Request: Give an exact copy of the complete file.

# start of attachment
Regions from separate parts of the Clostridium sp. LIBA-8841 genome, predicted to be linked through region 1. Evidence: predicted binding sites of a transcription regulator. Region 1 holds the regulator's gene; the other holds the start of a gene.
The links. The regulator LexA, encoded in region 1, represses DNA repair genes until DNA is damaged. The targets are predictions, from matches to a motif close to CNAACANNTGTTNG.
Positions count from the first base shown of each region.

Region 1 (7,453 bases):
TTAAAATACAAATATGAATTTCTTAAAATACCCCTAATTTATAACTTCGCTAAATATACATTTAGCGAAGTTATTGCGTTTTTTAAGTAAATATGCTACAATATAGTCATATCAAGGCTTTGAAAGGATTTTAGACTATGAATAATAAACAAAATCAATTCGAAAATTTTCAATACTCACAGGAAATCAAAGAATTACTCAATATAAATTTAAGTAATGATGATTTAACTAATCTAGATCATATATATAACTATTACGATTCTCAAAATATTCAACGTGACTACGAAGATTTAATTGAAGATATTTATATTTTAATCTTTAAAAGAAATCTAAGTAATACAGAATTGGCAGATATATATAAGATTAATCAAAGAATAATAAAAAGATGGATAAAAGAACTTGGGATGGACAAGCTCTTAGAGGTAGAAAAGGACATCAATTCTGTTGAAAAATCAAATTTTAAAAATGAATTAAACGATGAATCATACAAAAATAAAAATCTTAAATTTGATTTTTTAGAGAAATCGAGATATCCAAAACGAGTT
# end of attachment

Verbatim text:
Regions from separate parts of the Clostridium sp. LIBA-8841 genome, predicted to be linked through region 1. Evidence: predicted binding sites of a transcription regulator. Region 1 holds the regulator's gene; the other holds the start of a gene.
The links. The regulator LexA, encoded in region 1, represses DNA repair genes until DNA is damaged. The targets are predictions, from matches to a motif close to CNAACANNTGTTNG.
Positions count from the first base shown of each region.

Region 1 (7,453 bases):
TTAAAATACAAATATGAATTTCTTAAAATACCCCTAATTTATAACTTCGCTAAATATACATTTAGCGAAGTTATTGCGTTTTTTAAGTAAATATGCTACAATATAGTCATATCAAGGCTTTGAAAGGATTTTAGACTATGAATAATAAACAAAATCAATTCGAAAATTTTCAATACTCACAGGAAATCAAAGAATTACTCAATATAAATTTAAGTAATGATGATTTAACTAATCTAGATCATATATATAACTATTACGATTCTCAAAATATTCAACGTGACTACGAAGATTTAATTGAAGATATTTATATTTTAATCTTTAAAAGAAATCTAAGTAATACAGAATTGGCAGATATATATAAGATTAATCAAAGAATAATAAAAAGATGGATAAAAGAACTTGGGATGGACAAGCTCTTAGAGGTAGAAAAGGACATCAATTCTGTTGAAAAATCAAATTTTAAAAATGAATTAAACGATGAATCATACAAAAATAAAAATCTTAAATTTGATTTTTTAGAGAAATCGAGATATCCAAAACGAGTT